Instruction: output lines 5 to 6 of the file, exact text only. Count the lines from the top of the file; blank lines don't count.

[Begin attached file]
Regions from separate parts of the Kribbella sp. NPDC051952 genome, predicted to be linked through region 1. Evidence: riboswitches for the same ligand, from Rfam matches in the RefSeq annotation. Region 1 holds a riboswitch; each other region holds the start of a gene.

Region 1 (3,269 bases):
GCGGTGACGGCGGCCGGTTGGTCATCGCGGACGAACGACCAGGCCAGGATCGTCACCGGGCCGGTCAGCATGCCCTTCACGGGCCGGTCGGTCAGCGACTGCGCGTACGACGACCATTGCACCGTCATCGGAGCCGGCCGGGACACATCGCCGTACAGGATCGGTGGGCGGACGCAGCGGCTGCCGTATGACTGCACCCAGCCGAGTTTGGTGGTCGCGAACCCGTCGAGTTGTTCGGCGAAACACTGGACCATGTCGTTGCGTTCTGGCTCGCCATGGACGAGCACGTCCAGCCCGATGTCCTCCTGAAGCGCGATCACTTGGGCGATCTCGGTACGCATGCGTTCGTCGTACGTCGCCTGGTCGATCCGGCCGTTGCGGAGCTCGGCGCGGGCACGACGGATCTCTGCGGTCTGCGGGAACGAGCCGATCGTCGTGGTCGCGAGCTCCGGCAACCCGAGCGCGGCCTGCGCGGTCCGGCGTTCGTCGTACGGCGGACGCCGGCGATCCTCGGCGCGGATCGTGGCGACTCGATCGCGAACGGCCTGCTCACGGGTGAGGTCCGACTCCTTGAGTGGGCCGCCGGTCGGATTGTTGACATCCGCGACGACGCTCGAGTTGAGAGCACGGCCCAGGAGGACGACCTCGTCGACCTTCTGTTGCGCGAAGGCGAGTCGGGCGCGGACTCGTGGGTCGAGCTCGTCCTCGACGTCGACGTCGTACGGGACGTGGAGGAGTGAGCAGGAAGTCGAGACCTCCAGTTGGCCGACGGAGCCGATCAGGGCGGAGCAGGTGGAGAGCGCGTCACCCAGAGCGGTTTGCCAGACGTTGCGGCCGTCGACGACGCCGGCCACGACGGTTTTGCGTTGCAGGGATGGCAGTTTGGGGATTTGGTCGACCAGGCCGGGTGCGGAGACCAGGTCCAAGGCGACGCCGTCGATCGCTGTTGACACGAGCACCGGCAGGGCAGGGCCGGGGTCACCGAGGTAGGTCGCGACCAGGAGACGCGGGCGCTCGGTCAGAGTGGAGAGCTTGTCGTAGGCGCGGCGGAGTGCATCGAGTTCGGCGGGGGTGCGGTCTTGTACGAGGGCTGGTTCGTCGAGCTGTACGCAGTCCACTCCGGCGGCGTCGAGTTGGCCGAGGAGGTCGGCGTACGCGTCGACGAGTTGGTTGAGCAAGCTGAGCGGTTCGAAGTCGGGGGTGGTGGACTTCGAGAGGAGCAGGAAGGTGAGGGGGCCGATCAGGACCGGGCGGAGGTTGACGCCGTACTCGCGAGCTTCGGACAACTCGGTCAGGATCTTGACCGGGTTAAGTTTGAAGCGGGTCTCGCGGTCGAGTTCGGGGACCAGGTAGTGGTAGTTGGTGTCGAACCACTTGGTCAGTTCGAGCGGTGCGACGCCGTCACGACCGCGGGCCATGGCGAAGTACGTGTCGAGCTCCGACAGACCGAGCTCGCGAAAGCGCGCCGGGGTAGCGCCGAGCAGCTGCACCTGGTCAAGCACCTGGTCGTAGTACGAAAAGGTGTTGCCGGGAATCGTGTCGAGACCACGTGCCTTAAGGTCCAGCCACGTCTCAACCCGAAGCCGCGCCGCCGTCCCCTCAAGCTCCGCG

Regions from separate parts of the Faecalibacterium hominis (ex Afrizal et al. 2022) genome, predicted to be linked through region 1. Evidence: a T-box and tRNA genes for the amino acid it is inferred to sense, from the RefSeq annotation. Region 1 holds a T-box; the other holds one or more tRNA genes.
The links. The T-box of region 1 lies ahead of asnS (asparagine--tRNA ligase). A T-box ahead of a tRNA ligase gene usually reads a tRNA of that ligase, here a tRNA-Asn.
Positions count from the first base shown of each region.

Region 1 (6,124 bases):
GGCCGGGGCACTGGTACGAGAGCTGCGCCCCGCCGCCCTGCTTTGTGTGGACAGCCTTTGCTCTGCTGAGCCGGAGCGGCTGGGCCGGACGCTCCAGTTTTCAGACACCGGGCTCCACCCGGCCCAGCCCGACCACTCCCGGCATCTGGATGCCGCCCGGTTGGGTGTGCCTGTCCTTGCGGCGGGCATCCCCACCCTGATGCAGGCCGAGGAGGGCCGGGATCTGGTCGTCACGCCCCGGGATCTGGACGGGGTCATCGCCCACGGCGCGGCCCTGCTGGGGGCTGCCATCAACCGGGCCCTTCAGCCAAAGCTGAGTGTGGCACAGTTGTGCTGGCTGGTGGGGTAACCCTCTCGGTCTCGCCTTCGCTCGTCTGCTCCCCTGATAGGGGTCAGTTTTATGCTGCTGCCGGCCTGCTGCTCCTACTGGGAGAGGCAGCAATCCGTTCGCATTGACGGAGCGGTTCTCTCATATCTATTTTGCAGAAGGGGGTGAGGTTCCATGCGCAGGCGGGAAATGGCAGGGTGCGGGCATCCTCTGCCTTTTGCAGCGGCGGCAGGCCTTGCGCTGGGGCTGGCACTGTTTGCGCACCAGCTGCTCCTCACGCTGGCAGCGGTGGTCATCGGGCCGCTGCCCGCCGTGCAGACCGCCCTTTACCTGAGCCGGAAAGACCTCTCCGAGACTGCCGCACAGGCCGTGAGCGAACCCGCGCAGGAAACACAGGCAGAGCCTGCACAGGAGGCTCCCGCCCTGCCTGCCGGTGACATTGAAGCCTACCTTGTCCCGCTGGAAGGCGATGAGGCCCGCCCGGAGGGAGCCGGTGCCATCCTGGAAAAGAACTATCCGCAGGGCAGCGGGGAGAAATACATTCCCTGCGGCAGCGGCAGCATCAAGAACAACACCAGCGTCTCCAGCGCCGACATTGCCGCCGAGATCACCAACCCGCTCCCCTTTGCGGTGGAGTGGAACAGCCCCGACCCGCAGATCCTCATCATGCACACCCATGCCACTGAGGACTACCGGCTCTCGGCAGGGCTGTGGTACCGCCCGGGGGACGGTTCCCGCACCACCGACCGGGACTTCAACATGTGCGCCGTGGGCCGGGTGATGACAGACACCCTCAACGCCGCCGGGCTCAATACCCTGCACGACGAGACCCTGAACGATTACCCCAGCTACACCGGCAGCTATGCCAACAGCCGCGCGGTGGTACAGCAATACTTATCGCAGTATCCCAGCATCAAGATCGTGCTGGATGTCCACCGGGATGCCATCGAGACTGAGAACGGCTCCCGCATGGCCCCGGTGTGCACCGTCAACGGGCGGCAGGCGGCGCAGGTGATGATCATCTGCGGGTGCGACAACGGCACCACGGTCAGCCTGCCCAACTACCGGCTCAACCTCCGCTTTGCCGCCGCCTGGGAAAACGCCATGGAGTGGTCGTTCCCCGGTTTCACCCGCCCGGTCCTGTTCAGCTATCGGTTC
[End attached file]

The links. The T-box of region 1 lies ahead of asnS (asparagine--tRNA ligase). A T-box ahead of a tRNA ligase gene usually reads a tRNA of that ligase, here a tRNA-Asn.
Positions count from the first base shown of each region.